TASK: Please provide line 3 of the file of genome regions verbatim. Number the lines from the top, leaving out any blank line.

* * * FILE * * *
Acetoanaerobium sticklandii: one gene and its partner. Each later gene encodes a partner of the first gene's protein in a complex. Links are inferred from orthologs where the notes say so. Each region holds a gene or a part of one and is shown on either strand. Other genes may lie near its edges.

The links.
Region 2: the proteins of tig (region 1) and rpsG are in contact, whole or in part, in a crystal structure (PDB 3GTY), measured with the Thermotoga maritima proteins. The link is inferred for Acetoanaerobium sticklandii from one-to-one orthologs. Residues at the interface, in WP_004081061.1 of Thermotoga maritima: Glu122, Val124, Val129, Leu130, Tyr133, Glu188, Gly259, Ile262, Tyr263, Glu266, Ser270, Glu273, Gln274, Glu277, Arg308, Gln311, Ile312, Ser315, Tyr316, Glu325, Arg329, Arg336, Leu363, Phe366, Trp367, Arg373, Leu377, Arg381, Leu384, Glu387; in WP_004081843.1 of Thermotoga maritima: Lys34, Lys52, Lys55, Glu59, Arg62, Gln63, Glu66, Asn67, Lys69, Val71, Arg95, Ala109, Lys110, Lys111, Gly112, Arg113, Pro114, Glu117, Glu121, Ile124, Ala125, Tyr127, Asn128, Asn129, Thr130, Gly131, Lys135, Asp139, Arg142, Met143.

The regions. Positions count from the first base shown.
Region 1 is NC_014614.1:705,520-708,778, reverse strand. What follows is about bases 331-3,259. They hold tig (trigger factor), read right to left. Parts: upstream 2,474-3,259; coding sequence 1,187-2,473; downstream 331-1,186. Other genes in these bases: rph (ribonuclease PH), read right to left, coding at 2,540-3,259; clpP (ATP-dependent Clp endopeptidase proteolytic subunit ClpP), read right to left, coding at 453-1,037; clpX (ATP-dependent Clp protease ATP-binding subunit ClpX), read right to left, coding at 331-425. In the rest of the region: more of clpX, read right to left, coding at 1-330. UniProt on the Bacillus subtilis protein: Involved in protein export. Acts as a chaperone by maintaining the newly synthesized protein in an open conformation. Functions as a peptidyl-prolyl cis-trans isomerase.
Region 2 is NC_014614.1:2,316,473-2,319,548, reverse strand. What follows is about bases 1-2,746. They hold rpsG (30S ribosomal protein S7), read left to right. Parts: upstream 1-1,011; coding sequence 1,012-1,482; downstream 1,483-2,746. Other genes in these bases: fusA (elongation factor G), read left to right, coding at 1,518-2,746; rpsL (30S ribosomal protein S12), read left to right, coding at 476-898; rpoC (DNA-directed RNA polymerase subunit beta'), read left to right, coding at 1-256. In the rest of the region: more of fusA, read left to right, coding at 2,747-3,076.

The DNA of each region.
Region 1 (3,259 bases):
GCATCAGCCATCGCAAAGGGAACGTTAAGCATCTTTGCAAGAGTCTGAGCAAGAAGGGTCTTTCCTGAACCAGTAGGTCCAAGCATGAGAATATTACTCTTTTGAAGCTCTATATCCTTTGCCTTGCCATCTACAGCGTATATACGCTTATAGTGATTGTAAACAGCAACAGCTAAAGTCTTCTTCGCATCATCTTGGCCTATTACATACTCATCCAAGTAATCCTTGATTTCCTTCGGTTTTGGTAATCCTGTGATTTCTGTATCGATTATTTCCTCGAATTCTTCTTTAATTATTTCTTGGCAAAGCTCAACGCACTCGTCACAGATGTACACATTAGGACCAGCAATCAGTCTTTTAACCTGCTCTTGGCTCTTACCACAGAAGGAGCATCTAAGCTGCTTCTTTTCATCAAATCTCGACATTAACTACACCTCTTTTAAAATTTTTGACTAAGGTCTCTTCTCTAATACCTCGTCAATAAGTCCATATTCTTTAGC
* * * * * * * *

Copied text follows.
Region 2: the proteins of tig (region 1) and rpsG are in contact, whole or in part, in a crystal structure (PDB 3GTY), measured with the Thermotoga maritima proteins. The link is inferred for Acetoanaerobium sticklandii from one-to-one orthologs. Residues at the interface, in WP_004081061.1 of Thermotoga maritima: Glu122, Val124, Val129, Leu130, Tyr133, Glu188, Gly259, Ile262, Tyr263, Glu266, Ser270, Glu273, Gln274, Glu277, Arg308, Gln311, Ile312, Ser315, Tyr316, Glu325, Arg329, Arg336, Leu363, Phe366, Trp367, Arg373, Leu377, Arg381, Leu384, Glu387; in WP_004081843.1 of Thermotoga maritima: Lys34, Lys52, Lys55, Glu59, Arg62, Gln63, Glu66, Asn67, Lys69, Val71, Arg95, Ala109, Lys110, Lys111, Gly112, Arg113, Pro114, Glu117, Glu121, Ile124, Ala125, Tyr127, Asn128, Asn129, Thr130, Gly131, Lys135, Asp139, Arg142, Met143.